WASHINGTON — President Joe Biden intends to appoint Dr. Mandy Cohen to lead the US Centers for Disease Control and Prevention, the White House confirmed exclusively to CNN, succeeding Dr. Rochelle Walensky in the critical public health role as the agency grapples with challenges in the aftermath of the pandemic.

“Dr. Cohen is one of the nation’s top physicians and health leaders with experience leading large and complex organizations, and a proven track-record protecting Americans’ health and safety,” Biden said in statement shared first with CNN.

Cohen stepped down from her position as North Carolina’s Secretary of Health and Human Services in 2021 after nearly five years on the job. She helped lead North Carolina through the COVID-19 pandemic and was a public face and spokeswoman for health policy out of Gov. Roy Cooper’s administration.

And as Cohen takes on what’s become an increasingly politicized role at the CDC, Biden heralded her capacity to work across the aisle.

“Dr. Cohen has been recognized by leaders from both parties for her ability to find common ground and put complex policy into action. I look forward to working with Dr. Cohen as she leads our nation’s finest scientists and public health experts with integrity and transparency,” the president said.

However, Biden received a letter from several Republican lawmakers expressing opposition Cohen’s appointment, saying that she was unfit for the position. Those lawmakers cited Cohen’s defense and support of mainstream, scientifically-backed health practices during the COVID-19 pandemic as their reasoning for why she was unfit for the position.

Cohen, who will soon step away from a role in the private sector, previously served as secretary of North Carolina’s Department of Health and Human Services, where she oversaw the state’s response to the Covid-19 pandemic during the Trump and Biden administrations, and also oversaw a major transition for the state’s Medicaid program. She previously was chief operating officer and chief of staff at the Centers for Medicare and Medicaid Services (CMS), where she was instrumental in implementing Affordable Care Act health insurance exchanges, working closely with now-White House chief of staff Jeff Zients.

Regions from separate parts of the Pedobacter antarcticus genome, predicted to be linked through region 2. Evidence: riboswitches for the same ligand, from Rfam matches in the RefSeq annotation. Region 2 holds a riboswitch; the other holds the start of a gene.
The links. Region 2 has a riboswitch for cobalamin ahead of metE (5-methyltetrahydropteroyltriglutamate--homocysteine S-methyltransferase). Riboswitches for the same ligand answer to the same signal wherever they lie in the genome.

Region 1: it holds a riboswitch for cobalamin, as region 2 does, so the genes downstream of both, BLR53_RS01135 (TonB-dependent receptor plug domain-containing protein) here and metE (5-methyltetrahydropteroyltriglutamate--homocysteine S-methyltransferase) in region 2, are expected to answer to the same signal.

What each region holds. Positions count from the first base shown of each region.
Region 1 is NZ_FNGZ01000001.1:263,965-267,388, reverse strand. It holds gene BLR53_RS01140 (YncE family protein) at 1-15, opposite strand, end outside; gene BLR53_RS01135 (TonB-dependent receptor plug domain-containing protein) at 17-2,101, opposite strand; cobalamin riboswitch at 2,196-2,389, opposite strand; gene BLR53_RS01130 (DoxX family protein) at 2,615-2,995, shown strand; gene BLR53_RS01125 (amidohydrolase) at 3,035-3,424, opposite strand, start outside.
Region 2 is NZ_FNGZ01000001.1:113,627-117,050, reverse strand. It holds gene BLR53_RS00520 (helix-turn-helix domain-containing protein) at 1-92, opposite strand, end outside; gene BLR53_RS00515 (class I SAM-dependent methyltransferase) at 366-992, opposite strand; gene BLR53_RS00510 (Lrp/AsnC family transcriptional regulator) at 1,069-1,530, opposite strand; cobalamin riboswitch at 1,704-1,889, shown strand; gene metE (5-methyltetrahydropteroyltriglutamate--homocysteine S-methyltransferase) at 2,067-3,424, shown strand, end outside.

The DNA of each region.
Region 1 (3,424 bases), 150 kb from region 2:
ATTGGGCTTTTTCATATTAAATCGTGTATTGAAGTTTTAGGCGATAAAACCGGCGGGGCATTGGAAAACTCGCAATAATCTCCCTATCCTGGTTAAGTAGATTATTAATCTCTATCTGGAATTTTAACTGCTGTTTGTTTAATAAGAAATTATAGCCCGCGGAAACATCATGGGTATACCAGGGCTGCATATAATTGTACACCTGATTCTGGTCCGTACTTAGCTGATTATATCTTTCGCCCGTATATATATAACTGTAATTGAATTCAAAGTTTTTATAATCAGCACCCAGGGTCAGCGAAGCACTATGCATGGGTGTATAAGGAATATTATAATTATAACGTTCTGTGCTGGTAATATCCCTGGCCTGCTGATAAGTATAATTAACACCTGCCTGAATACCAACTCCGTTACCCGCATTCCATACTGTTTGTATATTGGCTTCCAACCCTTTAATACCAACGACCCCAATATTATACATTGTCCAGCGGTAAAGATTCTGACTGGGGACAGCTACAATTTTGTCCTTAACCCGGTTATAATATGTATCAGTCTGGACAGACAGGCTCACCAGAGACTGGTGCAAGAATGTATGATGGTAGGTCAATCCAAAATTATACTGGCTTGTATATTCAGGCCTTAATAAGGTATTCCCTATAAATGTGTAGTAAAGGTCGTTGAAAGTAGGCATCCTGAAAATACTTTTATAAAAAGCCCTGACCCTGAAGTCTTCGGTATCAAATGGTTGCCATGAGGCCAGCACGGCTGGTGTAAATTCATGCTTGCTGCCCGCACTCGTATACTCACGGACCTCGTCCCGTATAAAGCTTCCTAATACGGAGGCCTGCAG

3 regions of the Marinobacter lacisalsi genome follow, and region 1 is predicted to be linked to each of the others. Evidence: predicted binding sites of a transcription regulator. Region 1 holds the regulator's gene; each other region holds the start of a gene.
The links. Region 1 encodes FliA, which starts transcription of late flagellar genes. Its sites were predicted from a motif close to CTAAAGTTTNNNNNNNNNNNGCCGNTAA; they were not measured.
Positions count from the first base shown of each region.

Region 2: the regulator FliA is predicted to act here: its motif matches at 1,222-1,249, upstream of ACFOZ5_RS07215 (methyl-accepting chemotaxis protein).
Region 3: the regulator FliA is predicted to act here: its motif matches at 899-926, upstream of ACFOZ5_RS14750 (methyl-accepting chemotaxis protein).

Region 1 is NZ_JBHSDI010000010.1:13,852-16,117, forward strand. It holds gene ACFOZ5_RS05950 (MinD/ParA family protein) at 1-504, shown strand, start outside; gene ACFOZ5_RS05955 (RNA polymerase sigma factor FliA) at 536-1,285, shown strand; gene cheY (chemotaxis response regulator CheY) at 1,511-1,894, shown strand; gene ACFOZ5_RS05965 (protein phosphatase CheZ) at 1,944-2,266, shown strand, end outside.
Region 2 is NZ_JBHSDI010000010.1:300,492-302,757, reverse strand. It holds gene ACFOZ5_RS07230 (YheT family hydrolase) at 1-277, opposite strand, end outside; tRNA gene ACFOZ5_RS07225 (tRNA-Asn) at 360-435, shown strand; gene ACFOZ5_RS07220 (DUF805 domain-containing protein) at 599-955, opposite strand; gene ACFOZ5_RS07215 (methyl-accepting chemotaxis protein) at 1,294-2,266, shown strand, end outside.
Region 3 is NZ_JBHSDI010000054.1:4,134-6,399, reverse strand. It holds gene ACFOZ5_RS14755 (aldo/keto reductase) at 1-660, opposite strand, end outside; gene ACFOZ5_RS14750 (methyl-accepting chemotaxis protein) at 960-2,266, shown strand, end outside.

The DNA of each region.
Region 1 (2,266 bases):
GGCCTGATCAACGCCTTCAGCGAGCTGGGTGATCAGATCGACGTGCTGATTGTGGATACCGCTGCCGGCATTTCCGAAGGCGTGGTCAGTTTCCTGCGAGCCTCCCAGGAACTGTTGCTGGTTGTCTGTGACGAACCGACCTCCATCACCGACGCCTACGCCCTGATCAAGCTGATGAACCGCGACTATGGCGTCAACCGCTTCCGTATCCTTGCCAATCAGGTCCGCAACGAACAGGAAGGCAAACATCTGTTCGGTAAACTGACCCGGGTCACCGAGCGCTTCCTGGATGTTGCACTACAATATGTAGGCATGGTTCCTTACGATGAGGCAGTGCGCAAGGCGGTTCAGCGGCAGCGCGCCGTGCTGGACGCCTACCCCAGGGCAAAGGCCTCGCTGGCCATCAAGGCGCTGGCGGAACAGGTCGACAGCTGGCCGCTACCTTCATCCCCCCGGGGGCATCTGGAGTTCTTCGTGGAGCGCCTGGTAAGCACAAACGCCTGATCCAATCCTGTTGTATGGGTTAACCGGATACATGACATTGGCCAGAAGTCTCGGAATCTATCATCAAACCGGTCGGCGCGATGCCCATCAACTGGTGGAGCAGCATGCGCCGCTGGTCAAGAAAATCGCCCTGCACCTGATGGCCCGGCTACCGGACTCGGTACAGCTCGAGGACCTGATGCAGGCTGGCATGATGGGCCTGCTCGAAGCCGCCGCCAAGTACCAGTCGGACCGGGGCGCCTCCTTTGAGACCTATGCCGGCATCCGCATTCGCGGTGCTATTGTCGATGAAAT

“I would like to extend my sincere congratulations to Dr. Cohen on her selection to lead the CDC,” said Congresswoman Deborah Ross. “Dr. Cohen skillfully guided North Carolina through the worst of the COVID-19 pandemic as the Secretary of the North Carolina Department of Health and Human Services. We were lucky to have her expertise and unfailing commitment to public health. I’m confident that she will serve as an effective and successful director of the CDC, and I know she will have a tremendous positive impact on the lives and health of millions of Americans. North Carolina is fortunate to call Dr. Cohen one of our own, and I applaud President Biden for making this choice.”

Cohen received her medical degree from the Yale School of Medicine and a master’s degree in public health from the Harvard T.H. Chan School of Public Health. She is an internal medicine physician who also has experience working in state and federal government.

Cohen’s selection was first reported by The Washington Post.

Walensky announced her departure from her government role last month in the days before the Covid-19 public health emergency lifted. Her last day at the CDC will be June 30.

As she prepares to step into the role, Cohen inherits an agency wracked with challenges and low morale. The CDC is in “a moment of peril” and a “strong, effective, and more accountable” agency is an urgent matter of national security, according to a report from the Center for Strategic and International Studies’ (CSIS) Commission on Strengthening America’s Health Security that was published earlier this year.

Those who have worked with Cohen describe her as adept at building relationships across the political spectrum and someone who leans in to crises and challenges – pointing to her experience with the healthcare.gov rollout during the Obama administration and working across the aisle in North Carolina during the pandemic.

“She doesn’t run from a challenge. She embraces the challenge. She’s the kind of person who says the thing in the room that everybody doesn’t want to say or is fearing, including, you know, the truth about whether or not they’re doing the right thing or doing their job or not,” said former Biden adviser Andy Slavitt, who worked with Cohen when he served as CMS administrator and she was his chief of staff.